Previously, we talked about how companies get more and more similar while they try to differentiate themselves. So the question is, how can they differentiate themselves?
Professor Moon highlights three ways that work:
1) Reverse Positioning
Here, old expectations are stripped away. forcing their consumers to rethink the category. Instead of adding more and more new features, features are removed until a minimalistic version emerges. This sometimes comes as a relief to consumers who have become jaded with the endless parades of "exciting" new features from other companies
For example, Company A produces printers. Instead of giving new models with the ability to fax and scan and connect via Bluetooth and WiFi, they produce a cheap, powerful version that can print quickly and well but without any other features than its printing ability. Consumers who are looking for a simple, economical yet efficient printer will be pleased to know that they don't have to pay for features that they know they will never use.
2) Breakaway Positioning
Here, the company straddles categories. Instead of being part of a particular category, it is positioned as a member of another. This redefines its competition and the expectations that consumers will have of its product.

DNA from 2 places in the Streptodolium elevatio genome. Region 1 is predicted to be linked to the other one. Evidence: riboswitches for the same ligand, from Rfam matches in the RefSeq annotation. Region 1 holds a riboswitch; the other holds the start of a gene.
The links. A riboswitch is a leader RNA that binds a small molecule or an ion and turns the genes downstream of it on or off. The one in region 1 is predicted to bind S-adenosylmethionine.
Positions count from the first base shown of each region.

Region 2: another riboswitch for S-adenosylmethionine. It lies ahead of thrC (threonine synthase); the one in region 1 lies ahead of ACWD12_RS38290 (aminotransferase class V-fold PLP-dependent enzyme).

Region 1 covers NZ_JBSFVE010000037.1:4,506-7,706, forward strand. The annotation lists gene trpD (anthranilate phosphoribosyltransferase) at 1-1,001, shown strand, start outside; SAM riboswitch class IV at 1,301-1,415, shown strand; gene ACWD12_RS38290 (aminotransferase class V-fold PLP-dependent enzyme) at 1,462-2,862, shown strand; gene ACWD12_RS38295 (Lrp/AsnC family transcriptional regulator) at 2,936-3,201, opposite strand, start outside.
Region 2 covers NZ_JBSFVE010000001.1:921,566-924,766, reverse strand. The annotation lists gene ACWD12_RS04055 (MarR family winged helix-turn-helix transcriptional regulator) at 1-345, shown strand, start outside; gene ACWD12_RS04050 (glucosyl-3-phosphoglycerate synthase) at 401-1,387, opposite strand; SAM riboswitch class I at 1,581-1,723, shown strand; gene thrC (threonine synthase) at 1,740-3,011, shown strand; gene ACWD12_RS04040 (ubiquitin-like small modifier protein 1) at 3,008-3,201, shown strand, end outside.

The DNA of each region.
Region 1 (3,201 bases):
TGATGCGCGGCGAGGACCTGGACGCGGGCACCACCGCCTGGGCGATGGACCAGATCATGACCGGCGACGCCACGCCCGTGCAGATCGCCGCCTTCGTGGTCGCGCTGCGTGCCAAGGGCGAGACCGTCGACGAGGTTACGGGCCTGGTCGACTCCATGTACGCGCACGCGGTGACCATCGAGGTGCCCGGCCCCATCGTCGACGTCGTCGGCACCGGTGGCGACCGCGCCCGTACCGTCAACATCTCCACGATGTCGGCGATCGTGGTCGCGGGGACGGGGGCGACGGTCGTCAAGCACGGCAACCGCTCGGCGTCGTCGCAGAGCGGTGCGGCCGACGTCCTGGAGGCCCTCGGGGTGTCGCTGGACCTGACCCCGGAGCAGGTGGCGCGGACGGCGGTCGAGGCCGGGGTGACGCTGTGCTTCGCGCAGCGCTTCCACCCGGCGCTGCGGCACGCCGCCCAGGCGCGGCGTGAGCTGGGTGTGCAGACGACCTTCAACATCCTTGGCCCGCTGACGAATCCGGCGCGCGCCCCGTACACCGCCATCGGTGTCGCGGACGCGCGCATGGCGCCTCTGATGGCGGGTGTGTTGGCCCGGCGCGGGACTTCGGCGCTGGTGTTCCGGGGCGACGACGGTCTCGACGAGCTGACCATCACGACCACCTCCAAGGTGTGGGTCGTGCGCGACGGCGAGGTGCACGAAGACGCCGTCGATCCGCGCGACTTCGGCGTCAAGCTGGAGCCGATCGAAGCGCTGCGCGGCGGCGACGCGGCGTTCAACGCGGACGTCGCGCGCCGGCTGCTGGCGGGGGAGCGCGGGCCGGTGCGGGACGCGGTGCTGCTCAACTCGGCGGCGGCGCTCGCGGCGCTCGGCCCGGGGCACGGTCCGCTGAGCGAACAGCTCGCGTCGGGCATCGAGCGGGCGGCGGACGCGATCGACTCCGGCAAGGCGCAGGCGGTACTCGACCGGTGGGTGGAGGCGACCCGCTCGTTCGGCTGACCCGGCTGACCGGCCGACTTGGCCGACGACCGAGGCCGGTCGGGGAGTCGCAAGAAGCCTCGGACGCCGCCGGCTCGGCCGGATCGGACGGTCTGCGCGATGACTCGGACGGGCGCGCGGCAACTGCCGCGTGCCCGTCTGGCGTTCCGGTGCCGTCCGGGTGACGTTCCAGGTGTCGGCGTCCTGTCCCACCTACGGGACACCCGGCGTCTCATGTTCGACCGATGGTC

For example, Company B found a way to miniaturise mobile powerbanks. Instead of marketing it as the smallest-ever powerbanks and having to compete in that category, they add speaker parts to one version, selling it as a miniature speaker with an unusually high battery capacity. In another version, they add projector parts and turn it into a miniature presentation projector that is portable and can last for hours with a single charge. In yet another version, they connect a few and make a lightweight, durable battery for laptops.
In each manifestation, they use the same technology to produce products of different categories, marketing each one in its new category.
3) Stealth Positioning
Here, instead of minimising what may be perceived as weaknesses, the company positions them as strengths instead, often coming up with a quirky product that nevertheless gains acceptance and, eventually, fans.
For example, let's say Company C makes mobile phones that function a little slower than most others in the market. Instead of upgrading their hardware or software, or downplaying the weakness by focusing on other strengths, they highlight the lag by coming up with a new marketing angle and feature - "Have you ever regretted pressing "Send" the moment you did? Now, with Company C's mobile phone, you have 3 seconds to decide to cancel that text before it goes out!" As a bonus feature, they may even add an easy-access button that turns your phone to flight mode instantly, facilitating your cancelling of the text.
Professor Moon gives great examples of successful companies who have used the abovementioned strategies. The examples given are my own, out of my understanding of each method.
The book has caused me to see marketing in a new way, highlighting how creative solutions can produce fantastic results. I highly recommend it.